My walk of life: Reading the sands
For nearly half a century, Cedric Robinson has been guiding walkers across the treacherous beaches of Morecambe Bay as the latest in a long line of Queen’s Guides to the Sands. He tells us his remarkable story…
Nearly 50 years ago I was out picking cockles on Morecambe Bay, miles away from the shore, when I saw someone approaching. It had to be someone local who knew the Bay well. You need to know what you’re doing on the sands to make it out that far. Gren Harrison, the Western Sea Fishery Officer came into view – ‘the Policeman of the Sands’. We were chatting away when he mentioned that the Queen’s Guide to the Sands was retiring and suggested I should apply.
I know the Bay like the back of my hand and I’ve seen the quicksand out there swallow up horses, tractors and all sorts. They don’t come back up again. The places where there’s quicksand can change twice a day with the shifting tide, which comes in so fast – as fast as a galloping horse – it’s caught out many a walker over the years and the currents are incredibly strong. But if you understand the Bay and can ‘read the sands’, it’s possible to navigate a safe pass.
Many locals believe there have been Guides to the Sands since the time of King John. But there are no records before the reign of Henry VIII. When I was appointed, the walks were not very well known and there was no great fuss among the local people, but of course it was an honour and it changed the lives of me and my family. My wife and five children moved to Guide’s Farm – the house and smallholding that come
with the job. A lot of work had to be done on the place but our friends helped. The pay is only £15 per year, so Guide’s Farm is the main part of my salary, plus people who come on the walks often give tips. The days and times of the walks depend on the tides, starting from May and continuing until autumn.
I must’ve made the journey across the Bay hundreds of times now. The distance varies with the movement of the tides,
but it’s about 8 miles. We usually get
across in three hours, although it can take longer. At first there’d just be a handful of walkers with me, but today there can be anything up to 700 at a time. Fifty years ago I was a local lad who’d barely even met anyone from outside my village; nowadays I’m used to mixing with folk from all walks of life. I’ve led quite a few famous people across the sands, such as Melvyn Bragg, Judith Chalmers, Bill Bryson, Ian McKellen and Michael Portillo. I think my most memorable crossing was sitting next to Prince Philip aboard a coach he was driving pulled by four magnificent horses. At the end there was an enormous crowd of people waiting and I remember him saying, “Stand up, Cedric, it’s you they’re here to see”. Nice chap.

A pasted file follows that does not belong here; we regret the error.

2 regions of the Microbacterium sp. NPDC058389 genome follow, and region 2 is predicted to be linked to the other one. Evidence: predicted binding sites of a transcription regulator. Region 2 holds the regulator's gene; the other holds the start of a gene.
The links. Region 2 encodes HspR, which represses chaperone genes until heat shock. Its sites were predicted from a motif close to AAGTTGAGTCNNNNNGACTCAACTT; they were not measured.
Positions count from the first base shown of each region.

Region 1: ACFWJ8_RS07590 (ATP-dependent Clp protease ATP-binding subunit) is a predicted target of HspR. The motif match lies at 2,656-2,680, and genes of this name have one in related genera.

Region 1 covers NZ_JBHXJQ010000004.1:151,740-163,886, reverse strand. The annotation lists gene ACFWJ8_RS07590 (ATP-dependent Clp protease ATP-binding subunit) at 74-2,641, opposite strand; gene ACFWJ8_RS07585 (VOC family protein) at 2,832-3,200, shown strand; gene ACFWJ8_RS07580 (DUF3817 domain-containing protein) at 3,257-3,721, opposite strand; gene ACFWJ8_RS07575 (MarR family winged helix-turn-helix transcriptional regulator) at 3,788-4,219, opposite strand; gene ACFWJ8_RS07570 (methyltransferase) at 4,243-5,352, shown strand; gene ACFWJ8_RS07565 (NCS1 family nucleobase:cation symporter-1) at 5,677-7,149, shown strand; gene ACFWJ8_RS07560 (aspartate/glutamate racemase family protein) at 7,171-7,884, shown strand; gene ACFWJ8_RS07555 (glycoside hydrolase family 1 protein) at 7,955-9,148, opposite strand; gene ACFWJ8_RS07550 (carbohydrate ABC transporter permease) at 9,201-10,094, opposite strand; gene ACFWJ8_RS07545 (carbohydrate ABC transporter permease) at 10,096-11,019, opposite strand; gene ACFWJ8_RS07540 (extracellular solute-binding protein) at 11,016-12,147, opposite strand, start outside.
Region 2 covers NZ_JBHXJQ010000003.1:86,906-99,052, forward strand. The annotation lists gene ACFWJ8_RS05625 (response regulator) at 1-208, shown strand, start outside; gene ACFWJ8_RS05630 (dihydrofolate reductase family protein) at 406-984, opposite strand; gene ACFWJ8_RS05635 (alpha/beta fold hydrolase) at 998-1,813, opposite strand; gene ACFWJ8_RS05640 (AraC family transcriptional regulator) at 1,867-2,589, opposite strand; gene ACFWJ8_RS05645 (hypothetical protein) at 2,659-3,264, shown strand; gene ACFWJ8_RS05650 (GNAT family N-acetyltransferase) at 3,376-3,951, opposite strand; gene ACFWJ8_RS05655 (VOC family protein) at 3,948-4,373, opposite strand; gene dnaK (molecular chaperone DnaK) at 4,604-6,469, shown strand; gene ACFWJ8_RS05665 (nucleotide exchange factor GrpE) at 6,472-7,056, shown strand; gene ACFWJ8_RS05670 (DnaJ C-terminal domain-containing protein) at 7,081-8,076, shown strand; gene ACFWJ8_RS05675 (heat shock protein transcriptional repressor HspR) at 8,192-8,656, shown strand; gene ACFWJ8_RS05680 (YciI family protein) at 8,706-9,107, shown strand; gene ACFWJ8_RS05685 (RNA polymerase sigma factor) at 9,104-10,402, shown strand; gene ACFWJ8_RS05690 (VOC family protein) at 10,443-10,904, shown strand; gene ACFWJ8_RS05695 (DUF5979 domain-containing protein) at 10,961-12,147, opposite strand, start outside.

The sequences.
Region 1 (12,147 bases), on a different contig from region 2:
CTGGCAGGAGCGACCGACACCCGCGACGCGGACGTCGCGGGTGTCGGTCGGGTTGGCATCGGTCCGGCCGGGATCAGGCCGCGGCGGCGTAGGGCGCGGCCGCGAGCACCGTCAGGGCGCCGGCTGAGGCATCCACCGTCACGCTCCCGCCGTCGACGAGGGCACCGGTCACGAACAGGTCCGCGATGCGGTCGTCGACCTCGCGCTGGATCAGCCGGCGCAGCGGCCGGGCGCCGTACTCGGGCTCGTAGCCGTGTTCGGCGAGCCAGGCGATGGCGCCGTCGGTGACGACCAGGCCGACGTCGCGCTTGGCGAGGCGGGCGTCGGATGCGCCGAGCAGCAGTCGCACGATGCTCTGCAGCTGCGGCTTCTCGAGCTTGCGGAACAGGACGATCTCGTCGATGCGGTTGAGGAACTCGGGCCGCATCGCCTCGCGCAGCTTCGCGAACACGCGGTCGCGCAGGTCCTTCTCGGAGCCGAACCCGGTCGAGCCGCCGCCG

You can’t cross the Bay without getting your feet wet because you have to pass through the River Kent. On a good day it’s only knee-high. Wellies are useless – the water just comes over the top. I go barefoot. My wife Olive advises people what to wear when they phone to book the walk. She’s as devoted to the job as I am. I couldn’t have managed without her help. I have an old naval telescope I use to keep an eye on the tides from my house. When I’m out on the Bay, Olive uses it to keep an eye on me and to see whether I’m on my way home for dinner. The walking gives me such an appetite and she always has a good meal waiting. Sometimes my son joins me. He’s a keen cyclist and in good shape, but he finds it exhausting. It is hard work, but it’s kept me fit. I’m not far off 80 now, but I don’t see any reason to stop any time soon.
The walks are so popular they’re bound to continue after my time. I’m not sure who’ll replace me, though. I see the young men tearing about the Bay on quad bikes and tractors and it really makes me wonder. This job needs someone with a lot of patience, who takes care, and has time for people.
Mind you, my dad lived until he was 102, so I reckon I’ve got a good few years left in me yet. Why would I stop doing something I enjoy so much that keeps me in such good shape? Even after all these years I still feel excited as the new season approaches.
Interview by Julia Buckley
Cedric’s autobiography Sandman is available from Great Northern Books, priced £15.99
Interview by Julia Buckley
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